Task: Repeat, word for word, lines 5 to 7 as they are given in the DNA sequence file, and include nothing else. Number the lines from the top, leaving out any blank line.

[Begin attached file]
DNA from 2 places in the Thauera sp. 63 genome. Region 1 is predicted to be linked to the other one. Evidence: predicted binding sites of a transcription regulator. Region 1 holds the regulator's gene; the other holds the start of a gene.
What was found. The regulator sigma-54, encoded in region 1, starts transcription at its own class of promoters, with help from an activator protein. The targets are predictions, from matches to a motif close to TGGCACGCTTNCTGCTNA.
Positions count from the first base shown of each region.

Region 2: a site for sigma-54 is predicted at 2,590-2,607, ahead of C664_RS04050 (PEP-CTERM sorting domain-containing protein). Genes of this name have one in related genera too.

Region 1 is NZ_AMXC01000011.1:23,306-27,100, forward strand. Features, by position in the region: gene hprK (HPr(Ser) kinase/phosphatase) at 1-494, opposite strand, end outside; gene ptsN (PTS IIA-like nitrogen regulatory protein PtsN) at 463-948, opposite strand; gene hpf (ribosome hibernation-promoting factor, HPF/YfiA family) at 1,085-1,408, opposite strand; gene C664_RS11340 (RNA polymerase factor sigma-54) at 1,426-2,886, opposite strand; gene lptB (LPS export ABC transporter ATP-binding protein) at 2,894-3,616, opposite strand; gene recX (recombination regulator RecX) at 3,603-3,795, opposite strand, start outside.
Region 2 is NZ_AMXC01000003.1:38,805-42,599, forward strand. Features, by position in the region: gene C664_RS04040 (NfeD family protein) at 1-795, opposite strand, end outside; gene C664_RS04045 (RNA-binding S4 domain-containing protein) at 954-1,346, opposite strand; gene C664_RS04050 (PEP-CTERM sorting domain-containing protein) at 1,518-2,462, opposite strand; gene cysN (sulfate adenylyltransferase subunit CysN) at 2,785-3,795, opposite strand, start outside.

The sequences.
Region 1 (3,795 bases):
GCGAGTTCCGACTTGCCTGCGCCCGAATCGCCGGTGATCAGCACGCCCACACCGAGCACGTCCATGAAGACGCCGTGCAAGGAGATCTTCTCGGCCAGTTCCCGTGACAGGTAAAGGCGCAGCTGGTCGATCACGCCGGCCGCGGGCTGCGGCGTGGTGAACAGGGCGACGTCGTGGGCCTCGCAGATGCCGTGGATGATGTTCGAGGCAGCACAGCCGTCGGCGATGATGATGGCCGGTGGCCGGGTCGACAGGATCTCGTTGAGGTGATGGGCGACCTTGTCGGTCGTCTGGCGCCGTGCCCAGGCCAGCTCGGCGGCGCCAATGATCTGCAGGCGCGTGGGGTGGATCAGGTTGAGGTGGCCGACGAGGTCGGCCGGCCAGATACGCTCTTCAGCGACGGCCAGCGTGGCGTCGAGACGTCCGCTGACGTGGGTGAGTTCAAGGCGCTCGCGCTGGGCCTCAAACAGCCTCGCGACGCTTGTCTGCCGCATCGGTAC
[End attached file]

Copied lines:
Region 1 is NZ_AMXC01000011.1:23,306-27,100, forward strand. Features, by position in the region: gene hprK (HPr(Ser) kinase/phosphatase) at 1-494, opposite strand, end outside; gene ptsN (PTS IIA-like nitrogen regulatory protein PtsN) at 463-948, opposite strand; gene hpf (ribosome hibernation-promoting factor, HPF/YfiA family) at 1,085-1,408, opposite strand; gene C664_RS11340 (RNA polymerase factor sigma-54) at 1,426-2,886, opposite strand; gene lptB (LPS export ABC transporter ATP-binding protein) at 2,894-3,616, opposite strand; gene recX (recombination regulator RecX) at 3,603-3,795, opposite strand, start outside.
Region 2 is NZ_AMXC01000003.1:38,805-42,599, forward strand. Features, by position in the region: gene C664_RS04040 (NfeD family protein) at 1-795, opposite strand, end outside; gene C664_RS04045 (RNA-binding S4 domain-containing protein) at 954-1,346, opposite strand; gene C664_RS04050 (PEP-CTERM sorting domain-containing protein) at 1,518-2,462, opposite strand; gene cysN (sulfate adenylyltransferase subunit CysN) at 2,785-3,795, opposite strand, start outside.

The sequences.